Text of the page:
How Many Poor People Are There in the U.S.?

March 15, 2009

Since I wrote this posting, the Census Bureau has issued two new official estimates of the number of poor people in the U.S. You can find my summary of the latest here. It has also issued two sets of alternative estimates. You can find my summary of the first set here and a discussion of the second set here.

According to the latest U.S. Census Bureau figures, the answer is about 37.3 million. But if we want to know how many people lack the resources needed for a decent standard of living, then the answer is nobody knows.

Economists, service providers, advocates and many policymakers have known for years that the current poverty measure is outdated–in fact, was flawed from the get-go.

It was developed in 1963, based on a 1955 survey. The survey found that the average family of three or more spent a third of its after-tax income on food. So the basic poverty threshold became three times the cost of the U.S. Department of Agriculture’s Economy Food Plan–a bare subsistence food budget.

This threshold was then spun off into specific thresholds for different family sizes. And certain adjustments were made based on factors related to food purchases. That’s basically what the thresholds are today.

If your income is at or below the relevant threshold, you’re counted as poor. If it’s over, you’re not.  Whether you’re supporting children not living with you doesn’t matter. Nor does it matter whether you have resources other than cash income. Whether you live in New York City or Biloxi, Mississippi doesn’t matter either.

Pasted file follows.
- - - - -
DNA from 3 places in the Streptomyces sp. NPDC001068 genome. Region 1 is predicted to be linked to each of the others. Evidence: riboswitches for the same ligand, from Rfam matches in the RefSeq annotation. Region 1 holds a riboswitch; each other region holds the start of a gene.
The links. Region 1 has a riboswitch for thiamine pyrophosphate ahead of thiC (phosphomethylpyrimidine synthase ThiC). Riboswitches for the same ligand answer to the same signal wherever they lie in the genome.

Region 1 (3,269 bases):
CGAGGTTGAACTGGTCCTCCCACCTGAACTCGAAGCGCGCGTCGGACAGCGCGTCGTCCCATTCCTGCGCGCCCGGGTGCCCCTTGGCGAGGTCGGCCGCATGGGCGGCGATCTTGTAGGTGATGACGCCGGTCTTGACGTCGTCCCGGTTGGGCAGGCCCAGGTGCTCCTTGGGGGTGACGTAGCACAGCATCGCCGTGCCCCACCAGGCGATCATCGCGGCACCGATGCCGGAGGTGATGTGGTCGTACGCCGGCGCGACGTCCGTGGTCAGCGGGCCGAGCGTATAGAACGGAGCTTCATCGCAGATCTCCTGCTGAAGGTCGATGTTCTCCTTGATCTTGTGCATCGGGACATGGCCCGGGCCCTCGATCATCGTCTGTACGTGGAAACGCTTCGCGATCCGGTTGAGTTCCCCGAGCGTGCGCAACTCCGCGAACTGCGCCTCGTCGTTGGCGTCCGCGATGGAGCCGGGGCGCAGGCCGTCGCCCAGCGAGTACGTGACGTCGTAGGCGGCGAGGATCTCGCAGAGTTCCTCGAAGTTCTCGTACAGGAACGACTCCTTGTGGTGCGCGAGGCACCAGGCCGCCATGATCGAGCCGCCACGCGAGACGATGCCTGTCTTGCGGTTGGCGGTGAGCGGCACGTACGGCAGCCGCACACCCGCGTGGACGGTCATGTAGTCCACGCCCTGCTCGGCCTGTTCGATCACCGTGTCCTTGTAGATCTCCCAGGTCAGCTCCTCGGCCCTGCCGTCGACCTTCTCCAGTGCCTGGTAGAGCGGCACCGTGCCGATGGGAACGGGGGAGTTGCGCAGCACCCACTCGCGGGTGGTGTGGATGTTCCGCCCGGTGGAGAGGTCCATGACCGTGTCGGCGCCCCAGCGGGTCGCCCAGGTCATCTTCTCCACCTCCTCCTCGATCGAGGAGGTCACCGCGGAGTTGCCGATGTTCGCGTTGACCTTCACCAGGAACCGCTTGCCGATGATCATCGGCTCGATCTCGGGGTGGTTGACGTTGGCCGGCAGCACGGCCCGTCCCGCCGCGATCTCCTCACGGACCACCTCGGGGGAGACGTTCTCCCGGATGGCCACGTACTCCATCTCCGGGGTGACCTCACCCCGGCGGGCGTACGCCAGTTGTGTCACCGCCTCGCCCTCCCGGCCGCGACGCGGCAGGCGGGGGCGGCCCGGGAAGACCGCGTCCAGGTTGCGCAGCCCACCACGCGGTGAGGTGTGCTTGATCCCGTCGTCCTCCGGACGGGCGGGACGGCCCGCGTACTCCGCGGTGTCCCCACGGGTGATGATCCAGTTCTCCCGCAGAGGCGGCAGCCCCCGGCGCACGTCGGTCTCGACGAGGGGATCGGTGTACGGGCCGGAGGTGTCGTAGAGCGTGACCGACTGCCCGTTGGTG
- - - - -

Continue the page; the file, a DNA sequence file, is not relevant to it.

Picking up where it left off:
The poverty thresholds are annually updated to reflect rising costs of living as indicated by the Consumer Price Index. But no adjustment has been made for major changes in consumer spending patterns that have significantly reduced the percent of household budgets spent on food.

And the thresholds still takes no account of geographic differences in cost of living. Studies by Wider Opportunities for Women indicate how big those differences can be. For example, in 2005, self-sufficiency for a D.C. adult with two young children required an annual income of $53,634 per year. The same family in Wheeling, West Virginia could have been self-sufficient with $24,321.

In 2005, the poverty threshold for that family of three was $15,735–less than 30% of the D.C. family’s minimal costs of self-sufficiency. And it’s the threshold that determines eligibility for assistance under more than 30 federal programs and some state programs as well.

Last December, the Brookings Institution issued a report recommending a poverty measure based on recommendations in a 1955 report issued by the National Academy of Sciences. It’s quite complex, but then so is the issue.

Basically, the measure would use current data on actual expenditures for a set of basic necessities and resources available to obtain them, after deductions for additional necessary expenditures. Adjustments would then be made for family composition, as well as size, and for geographic differences.

In 2008, legislation was introduced to establish a poverty measure based on the NAS/Brookings approach. It may–and should–be reintroduced in the new Congress.

As the Brookings authors say, it will be politically challenging to put a new measure in place. But we can’t provide needed assistance to poor people unless we can accurately identify them. And we can’t assess current policies and programs unless we know, over time, how many poor people there are.